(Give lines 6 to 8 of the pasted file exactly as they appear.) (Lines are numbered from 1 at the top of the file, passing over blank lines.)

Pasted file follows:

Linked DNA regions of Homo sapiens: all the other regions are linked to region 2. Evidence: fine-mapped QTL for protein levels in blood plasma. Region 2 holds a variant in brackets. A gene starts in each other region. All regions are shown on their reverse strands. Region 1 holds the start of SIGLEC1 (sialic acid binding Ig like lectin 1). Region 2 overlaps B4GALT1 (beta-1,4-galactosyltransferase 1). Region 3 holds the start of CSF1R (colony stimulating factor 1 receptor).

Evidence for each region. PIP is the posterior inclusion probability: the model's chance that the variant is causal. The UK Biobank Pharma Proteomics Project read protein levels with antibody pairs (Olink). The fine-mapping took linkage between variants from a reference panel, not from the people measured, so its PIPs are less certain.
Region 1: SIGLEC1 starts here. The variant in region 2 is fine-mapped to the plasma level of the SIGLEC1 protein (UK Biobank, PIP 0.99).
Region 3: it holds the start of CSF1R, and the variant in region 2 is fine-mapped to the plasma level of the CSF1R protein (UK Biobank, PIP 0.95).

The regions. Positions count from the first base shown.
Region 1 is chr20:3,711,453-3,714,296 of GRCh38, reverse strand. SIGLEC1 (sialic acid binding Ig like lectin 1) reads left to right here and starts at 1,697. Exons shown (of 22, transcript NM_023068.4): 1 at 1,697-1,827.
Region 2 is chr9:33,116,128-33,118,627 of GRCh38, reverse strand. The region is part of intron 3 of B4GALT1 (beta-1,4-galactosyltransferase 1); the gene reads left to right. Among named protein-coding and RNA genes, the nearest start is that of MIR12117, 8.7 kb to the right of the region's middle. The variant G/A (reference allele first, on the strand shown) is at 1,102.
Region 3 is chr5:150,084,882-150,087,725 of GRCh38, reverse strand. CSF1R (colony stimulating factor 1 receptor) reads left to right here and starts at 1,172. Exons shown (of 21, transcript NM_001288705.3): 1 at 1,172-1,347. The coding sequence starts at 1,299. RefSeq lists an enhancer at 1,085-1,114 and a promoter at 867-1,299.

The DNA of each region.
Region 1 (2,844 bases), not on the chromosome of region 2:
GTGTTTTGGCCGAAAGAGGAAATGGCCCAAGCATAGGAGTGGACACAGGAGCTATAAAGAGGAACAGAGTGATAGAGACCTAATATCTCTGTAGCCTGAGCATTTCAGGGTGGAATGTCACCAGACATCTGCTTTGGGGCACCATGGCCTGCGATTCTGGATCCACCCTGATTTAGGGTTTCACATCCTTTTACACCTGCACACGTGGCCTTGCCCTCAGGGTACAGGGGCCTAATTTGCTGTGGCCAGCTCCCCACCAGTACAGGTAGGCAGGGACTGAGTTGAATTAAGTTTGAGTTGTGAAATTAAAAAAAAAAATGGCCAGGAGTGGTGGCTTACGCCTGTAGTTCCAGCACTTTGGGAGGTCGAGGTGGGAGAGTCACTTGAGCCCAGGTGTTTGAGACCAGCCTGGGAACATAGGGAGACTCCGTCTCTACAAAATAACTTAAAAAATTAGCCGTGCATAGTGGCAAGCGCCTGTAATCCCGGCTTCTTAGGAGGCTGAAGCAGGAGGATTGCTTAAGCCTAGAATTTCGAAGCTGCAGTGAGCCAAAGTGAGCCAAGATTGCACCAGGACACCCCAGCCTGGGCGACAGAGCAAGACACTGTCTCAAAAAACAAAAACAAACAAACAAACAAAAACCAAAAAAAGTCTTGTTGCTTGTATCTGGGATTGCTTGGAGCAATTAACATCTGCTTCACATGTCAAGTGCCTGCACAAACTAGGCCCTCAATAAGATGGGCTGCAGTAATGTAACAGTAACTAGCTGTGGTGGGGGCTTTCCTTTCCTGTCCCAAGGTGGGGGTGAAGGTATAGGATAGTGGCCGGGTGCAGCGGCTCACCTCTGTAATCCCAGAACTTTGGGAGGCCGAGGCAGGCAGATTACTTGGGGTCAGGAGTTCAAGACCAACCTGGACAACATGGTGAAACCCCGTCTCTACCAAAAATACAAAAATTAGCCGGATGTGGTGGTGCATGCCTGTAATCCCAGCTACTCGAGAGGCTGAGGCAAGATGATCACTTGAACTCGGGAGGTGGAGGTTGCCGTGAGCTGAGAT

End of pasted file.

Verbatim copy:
Region 1 is chr20:3,711,453-3,714,296 of GRCh38, reverse strand. SIGLEC1 (sialic acid binding Ig like lectin 1) reads left to right here and starts at 1,697. Exons shown (of 22, transcript NM_023068.4): 1 at 1,697-1,827.
Region 2 is chr9:33,116,128-33,118,627 of GRCh38, reverse strand. The region is part of intron 3 of B4GALT1 (beta-1,4-galactosyltransferase 1); the gene reads left to right. Among named protein-coding and RNA genes, the nearest start is that of MIR12117, 8.7 kb to the right of the region's middle. The variant G/A (reference allele first, on the strand shown) is at 1,102.
Region 3 is chr5:150,084,882-150,087,725 of GRCh38, reverse strand. CSF1R (colony stimulating factor 1 receptor) reads left to right here and starts at 1,172. Exons shown (of 21, transcript NM_001288705.3): 1 at 1,172-1,347. The coding sequence starts at 1,299. RefSeq lists an enhancer at 1,085-1,114 and a promoter at 867-1,299.